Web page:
Church of the Redeemer Concert Series:
The Ancient Story of Job Presented through Spoken Text, Song, and Organ Music
A musical cycle on the Biblical Book of Job will be presented at the Church of the Redeemer (Episcopal) on Sunday, March 26, 2017 at 2 p.m. The music, written for the organ by the 20th century Czech composer Petr Eben, will be performed by the Redeemer staff organist Ted Gibboney. The music, composed in eight movements, is based on and recounts the story of Job from the Hebrew scriptures. The text will be recited and punctuated with insertions of Hebrew chant by Rabbi Matthew Kraus of the Jewish Studies Department of the University of Cincinnati. Redeemer Church is located at 2944 Erie Ave, Cincinnati, OH 45208. Although no tickets are sold for the recital, the audience is encouraged to make a $10 donation to help defray the costs for the program.
Petr Eben (1929-2007) was raised as a Catholic, but was imprisoned during the Second World War in the notorious Buchenwald concentration camp because his father was Jewish. Trained in Prague following the war, he held important teaching positions there at Charles University and at the Royal Northern College of Music in Manchester, England. As a performer he was known as a brilliant improviser on both the piano and organ, often playing entire programs on literary and Biblical themes. Composing was his primary vocation, though. He composed widely in vocal, choral, symphonic, piano, and chamber genres, but was most prolific and did his most important writing for the organ.
As the story opens, Satan makes a Faustian bargain with God to test Job, who is faithful to God and prosperous in human terms, with a large family and many possessions. As Job’s earthly possessions and health are stripped away, his faith is sorely tested. The ancient story reveals the theme of innocent suffering, which questions the very meaning of life itself. A portion of the scripture text is read before each of the cycle’s eight movements. The music responds in a way that both tells the story and captures the drama of each scene. Its use of harmony is conservative compared with much 20th century music, but the organ is used in a unique, colorfully virtuosic manner. Also traditional is his use of recurrent melodies or motives associated with thematic ideas, with insertions of chant and hymn melodies from the Western Christian Church.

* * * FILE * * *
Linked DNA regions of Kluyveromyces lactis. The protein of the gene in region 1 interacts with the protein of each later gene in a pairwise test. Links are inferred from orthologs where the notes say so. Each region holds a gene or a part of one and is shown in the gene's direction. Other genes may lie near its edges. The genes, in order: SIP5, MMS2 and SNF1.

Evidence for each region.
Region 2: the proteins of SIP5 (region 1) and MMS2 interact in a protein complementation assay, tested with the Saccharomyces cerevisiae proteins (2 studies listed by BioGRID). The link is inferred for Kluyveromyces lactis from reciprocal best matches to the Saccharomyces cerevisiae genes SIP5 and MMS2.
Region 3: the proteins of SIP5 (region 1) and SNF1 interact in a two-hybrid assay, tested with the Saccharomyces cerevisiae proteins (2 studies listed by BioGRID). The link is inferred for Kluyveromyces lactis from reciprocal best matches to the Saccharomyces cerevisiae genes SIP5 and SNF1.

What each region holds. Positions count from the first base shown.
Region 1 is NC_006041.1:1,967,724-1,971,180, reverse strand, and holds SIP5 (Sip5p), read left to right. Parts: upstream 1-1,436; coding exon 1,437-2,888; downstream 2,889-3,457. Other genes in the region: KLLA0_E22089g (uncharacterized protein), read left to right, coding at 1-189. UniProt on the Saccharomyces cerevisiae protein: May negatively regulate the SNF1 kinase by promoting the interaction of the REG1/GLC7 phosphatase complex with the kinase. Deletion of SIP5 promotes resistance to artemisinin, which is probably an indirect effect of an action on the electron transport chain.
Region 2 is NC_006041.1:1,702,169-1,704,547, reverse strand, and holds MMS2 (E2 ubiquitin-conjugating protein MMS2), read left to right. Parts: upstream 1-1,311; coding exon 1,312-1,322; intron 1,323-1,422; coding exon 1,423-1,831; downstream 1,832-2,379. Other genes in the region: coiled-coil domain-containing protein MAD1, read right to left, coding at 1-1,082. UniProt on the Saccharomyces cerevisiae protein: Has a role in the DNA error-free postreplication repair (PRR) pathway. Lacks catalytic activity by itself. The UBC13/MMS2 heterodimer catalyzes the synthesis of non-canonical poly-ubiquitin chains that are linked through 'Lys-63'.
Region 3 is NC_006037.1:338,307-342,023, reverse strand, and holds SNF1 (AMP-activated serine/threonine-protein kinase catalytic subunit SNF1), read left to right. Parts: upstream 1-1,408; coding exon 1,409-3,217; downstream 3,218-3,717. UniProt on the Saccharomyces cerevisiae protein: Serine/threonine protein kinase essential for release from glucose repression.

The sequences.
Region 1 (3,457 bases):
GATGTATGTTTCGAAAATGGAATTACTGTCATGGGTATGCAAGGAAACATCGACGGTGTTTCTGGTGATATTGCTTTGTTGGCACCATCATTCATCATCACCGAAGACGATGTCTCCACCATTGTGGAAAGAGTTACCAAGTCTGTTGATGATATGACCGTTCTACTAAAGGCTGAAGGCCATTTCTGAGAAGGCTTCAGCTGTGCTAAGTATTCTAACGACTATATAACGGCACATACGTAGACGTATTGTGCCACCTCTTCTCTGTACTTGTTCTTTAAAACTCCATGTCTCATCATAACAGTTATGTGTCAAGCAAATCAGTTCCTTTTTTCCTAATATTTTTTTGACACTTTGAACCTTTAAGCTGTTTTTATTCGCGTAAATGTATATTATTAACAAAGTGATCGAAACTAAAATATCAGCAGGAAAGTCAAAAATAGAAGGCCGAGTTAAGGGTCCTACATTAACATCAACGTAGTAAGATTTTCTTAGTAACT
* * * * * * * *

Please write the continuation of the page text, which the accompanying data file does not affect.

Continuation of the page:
Dr. Ted Gibboney is Organist for the Church of the Redeemer (Episcopal) in Cincinnati. A life-long church musician, he has served churches and seminaries in three states. As an organist he has and continues to study and perform throughout the U.S. and in Western Europe. As a recently certified instructor in the Alexander Technique, he teaches privately and has conducted wellness workshops to both musicians and general audiences. Rabbi Matthew Kraus is assistant professor in the Department of Judaic Studies at the University of Cincinnati. Professor Kraus studies and writes extensively on the history of biblical interpretation and Judaism in the Greek and Roman world. A gifted teacher of students of all ages, he is an enthusiastic teller of Biblical stories through an engaging combination of word and song.